Regulation of Lung Immunity: Significance of the Cytokine Environment

  • Nicholas W. Lukacs
  • Theodore Standiford
  • Cory Hogaboam
  • Steven L. Kunkel
Part of the Molecular and Cellular Biology of Critical Care Medicine book series (MCCM, volume 1)


The disruption of lung structure and pulmonary function can be a devastating event leading to acute deteriorating health and chronic respiratory illness (1, 2, 3, 4). Regulation of lung function is maintained by intricate mechanisms that promote a balance between host defenses against injurious events and reactive inflammatory responses. An excessive inflammatory response can result in acute lung injury (ALI), leading to organ dysfunction. The development and regulation of inflammation and immune responses within the lung are dependent upon several complex interactions including the nature of the infectious agent, structural cell production of chemotactic factors, activation of recruited leukocytes, and release of specific cytokines. The cytokine responses that occur in the lung dictate the nature of ensuing activation events and the type of immune response that subsequently occurs. For example, if an infectious or noxious foreign agent initiates a response that predominantly induces a Th1 type response characterized by high levels of IL-12 and IFN-γ, an environment may be initiated that would augment subsequent anti-pathogen immune responses within the lung. In contrast, if a foreign agent induces a predominant Th2 type response, then subsequent responses may be skewed. The Th2 response may alter the ability to clear intracellular pathogens and increase the host’s susceptibility to developing allergic responses. This chapter will address the influence of early cytokine production on the nature of the subsequent immune responses.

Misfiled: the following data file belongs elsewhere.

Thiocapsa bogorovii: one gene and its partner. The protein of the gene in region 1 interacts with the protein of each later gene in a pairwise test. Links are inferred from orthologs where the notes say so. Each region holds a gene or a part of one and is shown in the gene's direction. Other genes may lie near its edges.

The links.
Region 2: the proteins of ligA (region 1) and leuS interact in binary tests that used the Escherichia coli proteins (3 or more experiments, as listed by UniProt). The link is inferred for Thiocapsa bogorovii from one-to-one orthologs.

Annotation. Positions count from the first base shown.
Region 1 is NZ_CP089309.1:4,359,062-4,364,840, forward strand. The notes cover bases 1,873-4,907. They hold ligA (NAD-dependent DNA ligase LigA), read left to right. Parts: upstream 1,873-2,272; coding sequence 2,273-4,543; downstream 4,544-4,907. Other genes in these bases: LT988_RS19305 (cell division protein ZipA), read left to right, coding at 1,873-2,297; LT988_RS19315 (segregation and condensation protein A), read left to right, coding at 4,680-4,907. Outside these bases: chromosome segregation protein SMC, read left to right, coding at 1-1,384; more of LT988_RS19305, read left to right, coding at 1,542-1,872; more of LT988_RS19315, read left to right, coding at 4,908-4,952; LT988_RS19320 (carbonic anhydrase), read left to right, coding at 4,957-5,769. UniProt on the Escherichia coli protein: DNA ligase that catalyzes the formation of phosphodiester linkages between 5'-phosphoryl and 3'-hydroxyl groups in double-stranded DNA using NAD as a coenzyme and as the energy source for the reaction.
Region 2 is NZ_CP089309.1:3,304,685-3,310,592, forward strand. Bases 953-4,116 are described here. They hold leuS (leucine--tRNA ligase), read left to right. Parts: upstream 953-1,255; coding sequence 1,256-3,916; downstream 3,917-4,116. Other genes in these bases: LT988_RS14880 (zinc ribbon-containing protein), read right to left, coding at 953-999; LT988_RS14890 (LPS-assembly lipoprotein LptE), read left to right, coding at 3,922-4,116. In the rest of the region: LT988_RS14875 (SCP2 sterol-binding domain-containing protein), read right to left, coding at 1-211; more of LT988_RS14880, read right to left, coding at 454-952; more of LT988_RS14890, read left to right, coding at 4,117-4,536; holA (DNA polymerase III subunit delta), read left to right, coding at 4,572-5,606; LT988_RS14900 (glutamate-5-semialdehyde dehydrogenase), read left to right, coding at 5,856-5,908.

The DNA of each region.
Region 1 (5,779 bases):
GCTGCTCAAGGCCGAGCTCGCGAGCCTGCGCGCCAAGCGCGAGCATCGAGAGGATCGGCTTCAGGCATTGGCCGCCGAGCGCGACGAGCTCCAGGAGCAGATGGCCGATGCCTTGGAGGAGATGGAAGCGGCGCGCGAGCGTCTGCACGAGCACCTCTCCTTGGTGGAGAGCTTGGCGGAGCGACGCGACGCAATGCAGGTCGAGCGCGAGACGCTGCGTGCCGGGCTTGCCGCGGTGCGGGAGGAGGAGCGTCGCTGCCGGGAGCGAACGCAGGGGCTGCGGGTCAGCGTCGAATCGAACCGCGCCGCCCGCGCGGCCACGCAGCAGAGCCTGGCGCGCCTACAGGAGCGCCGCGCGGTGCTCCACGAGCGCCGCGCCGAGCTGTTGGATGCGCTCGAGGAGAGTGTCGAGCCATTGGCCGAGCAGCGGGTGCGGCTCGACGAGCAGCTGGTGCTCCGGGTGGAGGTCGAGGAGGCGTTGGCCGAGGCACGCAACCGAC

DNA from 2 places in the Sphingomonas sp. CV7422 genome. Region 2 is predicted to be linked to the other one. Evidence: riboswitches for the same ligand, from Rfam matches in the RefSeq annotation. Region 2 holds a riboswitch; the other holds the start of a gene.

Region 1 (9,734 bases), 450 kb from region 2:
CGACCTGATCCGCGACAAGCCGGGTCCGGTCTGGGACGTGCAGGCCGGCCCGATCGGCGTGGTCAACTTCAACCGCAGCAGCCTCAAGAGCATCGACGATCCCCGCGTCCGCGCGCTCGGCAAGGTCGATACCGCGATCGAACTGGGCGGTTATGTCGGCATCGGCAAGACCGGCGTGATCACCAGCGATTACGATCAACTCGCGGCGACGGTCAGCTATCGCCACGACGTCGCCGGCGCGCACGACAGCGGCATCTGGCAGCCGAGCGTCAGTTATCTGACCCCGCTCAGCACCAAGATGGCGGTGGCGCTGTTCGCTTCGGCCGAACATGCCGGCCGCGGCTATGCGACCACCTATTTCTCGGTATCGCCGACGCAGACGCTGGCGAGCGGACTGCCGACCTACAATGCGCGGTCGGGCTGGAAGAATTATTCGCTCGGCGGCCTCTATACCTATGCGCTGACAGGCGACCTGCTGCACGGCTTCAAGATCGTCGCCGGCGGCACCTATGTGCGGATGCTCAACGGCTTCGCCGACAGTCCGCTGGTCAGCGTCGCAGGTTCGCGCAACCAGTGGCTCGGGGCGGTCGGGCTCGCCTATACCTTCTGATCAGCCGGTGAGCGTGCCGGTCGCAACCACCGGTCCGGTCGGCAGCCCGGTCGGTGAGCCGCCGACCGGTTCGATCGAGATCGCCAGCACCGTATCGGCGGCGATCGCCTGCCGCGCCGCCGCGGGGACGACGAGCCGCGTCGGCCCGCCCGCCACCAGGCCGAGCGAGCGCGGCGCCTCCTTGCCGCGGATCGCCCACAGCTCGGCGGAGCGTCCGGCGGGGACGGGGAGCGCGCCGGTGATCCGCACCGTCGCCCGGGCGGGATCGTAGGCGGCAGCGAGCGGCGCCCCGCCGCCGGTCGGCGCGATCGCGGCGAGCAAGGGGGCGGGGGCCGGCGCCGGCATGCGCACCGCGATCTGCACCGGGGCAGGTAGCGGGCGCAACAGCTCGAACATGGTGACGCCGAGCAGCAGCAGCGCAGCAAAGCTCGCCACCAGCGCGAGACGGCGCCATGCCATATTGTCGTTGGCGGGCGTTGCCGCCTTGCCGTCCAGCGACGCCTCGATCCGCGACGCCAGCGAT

Respiratory Syncytial Virus Acute Lung Injury Chemokine Receptor Acute Respiratory Distress Syndrome Respiratory Syncytial Virus Infection 
These keywords were added by machine and not by the authors. This process is experimental and the keywords may be updated as the learning algorithm improves.


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Copyright information

© Springer Science+Business Media New York 2001

Authors and Affiliations

  • Nicholas W. Lukacs
    • 1
  • Theodore Standiford
    • 1
  • Cory Hogaboam
    • 1
  • Steven L. Kunkel
    • 1
  1. 1.Department of Pathology and Division of Pulmonary and Critical Care MedicineUniversity of Michigan Medical SchoolUSA

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